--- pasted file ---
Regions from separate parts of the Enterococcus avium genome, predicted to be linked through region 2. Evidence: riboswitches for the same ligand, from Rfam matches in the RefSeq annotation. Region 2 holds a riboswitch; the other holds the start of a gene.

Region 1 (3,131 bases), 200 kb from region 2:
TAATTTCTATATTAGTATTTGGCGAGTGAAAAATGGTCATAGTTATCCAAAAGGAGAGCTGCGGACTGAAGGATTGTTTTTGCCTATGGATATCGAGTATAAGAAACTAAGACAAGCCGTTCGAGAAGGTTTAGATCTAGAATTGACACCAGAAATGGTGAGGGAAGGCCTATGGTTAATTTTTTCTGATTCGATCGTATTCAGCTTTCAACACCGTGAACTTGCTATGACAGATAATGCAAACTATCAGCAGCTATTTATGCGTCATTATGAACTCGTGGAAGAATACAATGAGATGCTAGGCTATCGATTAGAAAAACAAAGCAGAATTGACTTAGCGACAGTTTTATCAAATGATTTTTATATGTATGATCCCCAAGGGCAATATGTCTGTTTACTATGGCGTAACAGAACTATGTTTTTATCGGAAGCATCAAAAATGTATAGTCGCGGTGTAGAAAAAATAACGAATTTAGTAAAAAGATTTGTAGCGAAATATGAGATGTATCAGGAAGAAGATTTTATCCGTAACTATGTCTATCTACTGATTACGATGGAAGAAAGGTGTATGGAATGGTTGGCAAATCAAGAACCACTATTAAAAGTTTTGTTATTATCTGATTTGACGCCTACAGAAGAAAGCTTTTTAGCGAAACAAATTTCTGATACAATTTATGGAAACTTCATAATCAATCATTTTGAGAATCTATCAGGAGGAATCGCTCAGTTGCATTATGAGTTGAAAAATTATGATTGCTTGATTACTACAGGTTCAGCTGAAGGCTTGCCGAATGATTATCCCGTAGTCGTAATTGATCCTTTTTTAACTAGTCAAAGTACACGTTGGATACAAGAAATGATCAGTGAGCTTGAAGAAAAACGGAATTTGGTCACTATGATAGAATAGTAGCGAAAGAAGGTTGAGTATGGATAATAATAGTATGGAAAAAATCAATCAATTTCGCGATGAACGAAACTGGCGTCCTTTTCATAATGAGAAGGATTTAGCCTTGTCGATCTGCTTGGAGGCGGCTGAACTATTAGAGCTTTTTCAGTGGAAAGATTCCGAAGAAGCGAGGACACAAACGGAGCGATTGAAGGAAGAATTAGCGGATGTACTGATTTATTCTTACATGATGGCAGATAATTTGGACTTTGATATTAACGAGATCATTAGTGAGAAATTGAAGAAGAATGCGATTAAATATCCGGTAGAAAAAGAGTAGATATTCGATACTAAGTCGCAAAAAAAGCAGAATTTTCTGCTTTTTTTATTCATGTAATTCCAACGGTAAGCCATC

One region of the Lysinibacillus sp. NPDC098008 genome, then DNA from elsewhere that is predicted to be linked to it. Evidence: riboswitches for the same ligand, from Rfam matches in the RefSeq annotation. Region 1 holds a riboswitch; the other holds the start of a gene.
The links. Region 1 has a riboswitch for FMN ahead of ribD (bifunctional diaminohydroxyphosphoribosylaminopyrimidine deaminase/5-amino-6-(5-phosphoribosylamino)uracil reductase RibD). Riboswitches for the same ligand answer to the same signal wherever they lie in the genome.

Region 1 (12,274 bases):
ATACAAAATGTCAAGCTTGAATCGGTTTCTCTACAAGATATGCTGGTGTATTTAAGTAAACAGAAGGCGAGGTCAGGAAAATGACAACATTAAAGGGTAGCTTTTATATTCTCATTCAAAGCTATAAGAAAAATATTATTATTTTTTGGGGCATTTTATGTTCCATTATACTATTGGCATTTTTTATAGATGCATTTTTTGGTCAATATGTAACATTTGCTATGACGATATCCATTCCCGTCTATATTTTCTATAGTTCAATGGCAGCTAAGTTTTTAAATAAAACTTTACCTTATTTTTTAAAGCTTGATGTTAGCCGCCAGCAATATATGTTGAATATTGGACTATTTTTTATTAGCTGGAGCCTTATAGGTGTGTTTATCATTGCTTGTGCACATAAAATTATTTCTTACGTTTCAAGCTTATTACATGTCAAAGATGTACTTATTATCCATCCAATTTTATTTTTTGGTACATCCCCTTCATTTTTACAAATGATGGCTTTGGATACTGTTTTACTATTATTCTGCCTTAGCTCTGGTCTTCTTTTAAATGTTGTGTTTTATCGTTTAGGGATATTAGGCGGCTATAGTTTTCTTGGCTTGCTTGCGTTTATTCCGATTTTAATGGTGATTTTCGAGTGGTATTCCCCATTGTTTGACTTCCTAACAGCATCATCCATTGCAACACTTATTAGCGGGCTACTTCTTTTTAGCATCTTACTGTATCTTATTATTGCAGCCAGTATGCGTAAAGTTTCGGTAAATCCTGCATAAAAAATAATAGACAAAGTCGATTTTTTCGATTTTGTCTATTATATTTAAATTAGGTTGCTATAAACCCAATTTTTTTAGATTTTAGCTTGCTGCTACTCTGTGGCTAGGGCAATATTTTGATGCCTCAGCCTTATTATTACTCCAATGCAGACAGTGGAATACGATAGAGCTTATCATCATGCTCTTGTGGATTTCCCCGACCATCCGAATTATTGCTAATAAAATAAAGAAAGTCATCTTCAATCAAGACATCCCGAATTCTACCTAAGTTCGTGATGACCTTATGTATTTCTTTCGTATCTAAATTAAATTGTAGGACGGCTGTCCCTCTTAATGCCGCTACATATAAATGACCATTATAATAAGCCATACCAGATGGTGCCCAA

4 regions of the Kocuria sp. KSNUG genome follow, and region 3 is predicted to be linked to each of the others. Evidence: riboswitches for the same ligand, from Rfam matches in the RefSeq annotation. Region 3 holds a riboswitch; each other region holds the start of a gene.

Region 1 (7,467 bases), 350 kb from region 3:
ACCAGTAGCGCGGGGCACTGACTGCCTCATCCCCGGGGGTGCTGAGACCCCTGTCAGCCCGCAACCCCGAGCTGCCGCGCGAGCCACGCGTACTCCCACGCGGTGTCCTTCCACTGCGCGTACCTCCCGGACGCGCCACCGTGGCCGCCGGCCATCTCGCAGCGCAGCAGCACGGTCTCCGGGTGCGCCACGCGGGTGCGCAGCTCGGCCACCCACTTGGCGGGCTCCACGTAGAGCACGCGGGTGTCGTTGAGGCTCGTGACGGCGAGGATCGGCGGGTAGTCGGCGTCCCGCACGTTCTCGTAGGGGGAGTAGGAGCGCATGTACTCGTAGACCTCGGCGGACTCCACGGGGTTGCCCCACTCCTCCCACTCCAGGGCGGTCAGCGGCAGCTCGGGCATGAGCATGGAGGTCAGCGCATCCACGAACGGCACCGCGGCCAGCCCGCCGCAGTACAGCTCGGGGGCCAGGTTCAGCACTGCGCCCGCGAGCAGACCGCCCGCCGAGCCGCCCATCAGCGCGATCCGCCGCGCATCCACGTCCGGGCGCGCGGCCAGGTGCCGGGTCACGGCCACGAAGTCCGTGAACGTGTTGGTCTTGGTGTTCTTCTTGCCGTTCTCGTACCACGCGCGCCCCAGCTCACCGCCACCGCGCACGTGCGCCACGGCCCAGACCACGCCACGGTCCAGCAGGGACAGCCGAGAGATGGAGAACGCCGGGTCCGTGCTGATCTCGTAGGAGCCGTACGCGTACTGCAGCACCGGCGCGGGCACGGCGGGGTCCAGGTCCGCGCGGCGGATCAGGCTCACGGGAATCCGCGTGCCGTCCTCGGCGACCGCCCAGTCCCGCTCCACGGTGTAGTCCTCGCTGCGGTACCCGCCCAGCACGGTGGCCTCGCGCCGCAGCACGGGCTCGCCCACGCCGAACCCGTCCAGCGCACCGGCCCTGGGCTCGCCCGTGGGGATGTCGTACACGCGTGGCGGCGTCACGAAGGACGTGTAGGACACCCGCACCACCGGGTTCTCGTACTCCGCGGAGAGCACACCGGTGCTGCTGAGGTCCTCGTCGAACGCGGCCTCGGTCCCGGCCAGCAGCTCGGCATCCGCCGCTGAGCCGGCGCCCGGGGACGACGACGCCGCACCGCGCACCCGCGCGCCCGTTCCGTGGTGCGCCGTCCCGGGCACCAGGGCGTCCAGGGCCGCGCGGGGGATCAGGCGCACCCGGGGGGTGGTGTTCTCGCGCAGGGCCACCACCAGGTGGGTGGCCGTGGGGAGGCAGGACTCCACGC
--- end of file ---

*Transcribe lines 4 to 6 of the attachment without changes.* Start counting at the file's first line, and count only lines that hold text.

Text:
One region of the Lysinibacillus sp. NPDC098008 genome, then DNA from elsewhere that is predicted to be linked to it. Evidence: riboswitches for the same ligand, from Rfam matches in the RefSeq annotation. Region 1 holds a riboswitch; the other holds the start of a gene.
The links. Region 1 has a riboswitch for FMN ahead of ribD (bifunctional diaminohydroxyphosphoribosylaminopyrimidine deaminase/5-amino-6-(5-phosphoribosylamino)uracil reductase RibD). Riboswitches for the same ligand answer to the same signal wherever they lie in the genome.

Region 1 (12,274 bases):